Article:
As shown in the figure below, USD 152.1 billion was mobilised from the private sector in 2012-17 by official development finance interventions, increasing over the period.4 A majority of this finance was mobilised through guarantees (42% of the total). While Africa was the main beneficiary region with 27% of the total, only 8% of the amount mobilised supported projects in LDCs and 2% in other low-income countries. Members’ portfolios did not change significantly over recent years, suggesting that members could do more to adapt their development co-operation modalities and instruments in order to attract private investors.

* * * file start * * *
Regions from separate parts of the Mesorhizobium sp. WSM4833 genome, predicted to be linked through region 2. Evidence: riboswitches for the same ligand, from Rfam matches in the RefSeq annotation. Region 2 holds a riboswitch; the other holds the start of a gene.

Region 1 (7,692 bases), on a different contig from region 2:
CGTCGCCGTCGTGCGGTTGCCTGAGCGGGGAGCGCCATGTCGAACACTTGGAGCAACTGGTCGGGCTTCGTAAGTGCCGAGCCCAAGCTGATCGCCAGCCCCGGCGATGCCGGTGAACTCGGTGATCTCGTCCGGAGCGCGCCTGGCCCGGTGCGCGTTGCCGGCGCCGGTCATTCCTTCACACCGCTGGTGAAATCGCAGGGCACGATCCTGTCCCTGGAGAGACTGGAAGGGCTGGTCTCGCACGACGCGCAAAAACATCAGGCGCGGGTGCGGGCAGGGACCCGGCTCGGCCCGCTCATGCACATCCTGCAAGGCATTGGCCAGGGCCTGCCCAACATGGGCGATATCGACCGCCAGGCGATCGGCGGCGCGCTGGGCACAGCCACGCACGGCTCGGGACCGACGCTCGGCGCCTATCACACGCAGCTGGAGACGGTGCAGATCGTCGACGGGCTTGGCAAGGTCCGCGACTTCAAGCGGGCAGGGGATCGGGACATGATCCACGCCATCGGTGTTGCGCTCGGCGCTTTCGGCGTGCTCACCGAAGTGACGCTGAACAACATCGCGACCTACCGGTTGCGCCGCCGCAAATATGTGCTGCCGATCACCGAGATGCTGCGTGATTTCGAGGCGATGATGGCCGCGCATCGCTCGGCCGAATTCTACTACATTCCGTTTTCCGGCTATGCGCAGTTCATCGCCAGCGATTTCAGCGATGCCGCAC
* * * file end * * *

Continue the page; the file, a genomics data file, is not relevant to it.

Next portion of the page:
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Notes: CIV: collective investment vehicle; SPV: special purpose vehicle.

Source: OECD (2019f), “Amounts mobilised from the private sector for development – insights from preliminary data”, https://www.slideshare.net/OECDdev/amountsmobilisedfromtheprivatesecto rbydevelopmentfinanceinterventionsin201217 (accessed on 15 June 2019).

A third (34%) of the private finance mobilised for 2012-17 was mobilised by bilateral providers. The United States mobilised the largest share of private finance, followed by the United Kingdom and France. While multilateral providers primarily used guarantees and syndicated loans, bilateral development finance institutions and agencies, with the exception of the United States which mainly uses guarantees, provided most of their finance through collective investment vehicles.

Better reporting is needed to fully track where ODA is going